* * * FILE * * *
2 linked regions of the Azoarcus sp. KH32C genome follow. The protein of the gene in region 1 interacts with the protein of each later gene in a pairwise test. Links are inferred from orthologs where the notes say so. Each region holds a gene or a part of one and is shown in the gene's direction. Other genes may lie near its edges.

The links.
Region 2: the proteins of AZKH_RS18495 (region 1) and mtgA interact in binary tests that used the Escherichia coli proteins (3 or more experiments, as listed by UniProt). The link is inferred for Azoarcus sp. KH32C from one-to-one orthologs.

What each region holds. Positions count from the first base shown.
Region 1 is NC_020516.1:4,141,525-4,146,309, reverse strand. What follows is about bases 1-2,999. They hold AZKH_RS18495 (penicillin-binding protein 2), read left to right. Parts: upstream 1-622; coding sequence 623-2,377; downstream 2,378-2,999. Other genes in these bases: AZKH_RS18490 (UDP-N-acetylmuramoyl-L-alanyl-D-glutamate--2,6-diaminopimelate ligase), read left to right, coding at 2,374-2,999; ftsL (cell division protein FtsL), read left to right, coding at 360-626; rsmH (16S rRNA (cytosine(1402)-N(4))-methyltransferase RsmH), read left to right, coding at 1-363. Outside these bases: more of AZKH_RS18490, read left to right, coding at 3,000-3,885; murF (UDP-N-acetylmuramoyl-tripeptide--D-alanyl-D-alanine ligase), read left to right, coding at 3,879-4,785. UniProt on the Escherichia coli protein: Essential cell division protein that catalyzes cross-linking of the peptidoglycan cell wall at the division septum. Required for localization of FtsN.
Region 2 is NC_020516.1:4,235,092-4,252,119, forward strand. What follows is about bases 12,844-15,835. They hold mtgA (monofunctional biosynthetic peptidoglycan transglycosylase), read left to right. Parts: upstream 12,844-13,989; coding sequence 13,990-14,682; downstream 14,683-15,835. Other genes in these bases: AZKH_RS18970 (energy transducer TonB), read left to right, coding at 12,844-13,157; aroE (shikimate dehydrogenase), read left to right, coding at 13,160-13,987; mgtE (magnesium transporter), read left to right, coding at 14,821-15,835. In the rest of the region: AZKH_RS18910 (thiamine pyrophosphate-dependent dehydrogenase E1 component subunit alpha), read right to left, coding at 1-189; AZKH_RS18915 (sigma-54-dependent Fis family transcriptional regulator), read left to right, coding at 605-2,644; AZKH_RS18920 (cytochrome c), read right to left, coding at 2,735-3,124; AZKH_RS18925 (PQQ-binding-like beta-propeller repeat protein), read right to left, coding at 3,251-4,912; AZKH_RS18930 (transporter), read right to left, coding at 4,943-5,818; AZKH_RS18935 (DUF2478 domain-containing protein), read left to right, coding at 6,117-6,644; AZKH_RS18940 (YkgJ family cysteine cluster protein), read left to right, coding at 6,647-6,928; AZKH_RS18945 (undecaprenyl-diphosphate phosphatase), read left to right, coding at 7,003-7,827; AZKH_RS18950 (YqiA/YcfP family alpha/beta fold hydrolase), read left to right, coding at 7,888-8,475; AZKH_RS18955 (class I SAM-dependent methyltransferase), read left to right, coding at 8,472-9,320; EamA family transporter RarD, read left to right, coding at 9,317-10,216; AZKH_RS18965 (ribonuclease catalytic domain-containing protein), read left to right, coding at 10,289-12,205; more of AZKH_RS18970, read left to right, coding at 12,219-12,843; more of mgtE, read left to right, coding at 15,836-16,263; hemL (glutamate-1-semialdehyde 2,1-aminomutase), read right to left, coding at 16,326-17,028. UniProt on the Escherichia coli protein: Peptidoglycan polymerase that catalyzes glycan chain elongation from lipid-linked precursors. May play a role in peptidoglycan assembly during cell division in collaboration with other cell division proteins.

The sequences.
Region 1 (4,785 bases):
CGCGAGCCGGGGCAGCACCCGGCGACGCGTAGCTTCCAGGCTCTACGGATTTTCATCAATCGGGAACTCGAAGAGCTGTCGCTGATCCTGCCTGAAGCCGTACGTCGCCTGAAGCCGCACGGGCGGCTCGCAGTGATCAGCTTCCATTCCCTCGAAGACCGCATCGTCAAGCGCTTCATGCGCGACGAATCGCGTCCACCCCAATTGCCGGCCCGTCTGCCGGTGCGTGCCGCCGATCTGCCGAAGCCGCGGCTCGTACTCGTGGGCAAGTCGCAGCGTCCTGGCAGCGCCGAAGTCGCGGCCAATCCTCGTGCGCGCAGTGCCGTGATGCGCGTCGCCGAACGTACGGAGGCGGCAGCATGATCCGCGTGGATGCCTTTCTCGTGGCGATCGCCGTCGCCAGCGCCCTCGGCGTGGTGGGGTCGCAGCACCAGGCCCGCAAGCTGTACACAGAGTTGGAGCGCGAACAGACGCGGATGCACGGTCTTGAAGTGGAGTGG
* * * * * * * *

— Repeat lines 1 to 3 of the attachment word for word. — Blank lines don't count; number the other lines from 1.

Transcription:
2 linked regions of the Azoarcus sp. KH32C genome follow. The protein of the gene in region 1 interacts with the protein of each later gene in a pairwise test. Links are inferred from orthologs where the notes say so. Each region holds a gene or a part of one and is shown in the gene's direction. Other genes may lie near its edges.

The links.
Region 2: the proteins of AZKH_RS18495 (region 1) and mtgA interact in binary tests that used the Escherichia coli proteins (3 or more experiments, as listed by UniProt). The link is inferred for Azoarcus sp. KH32C from one-to-one orthologs.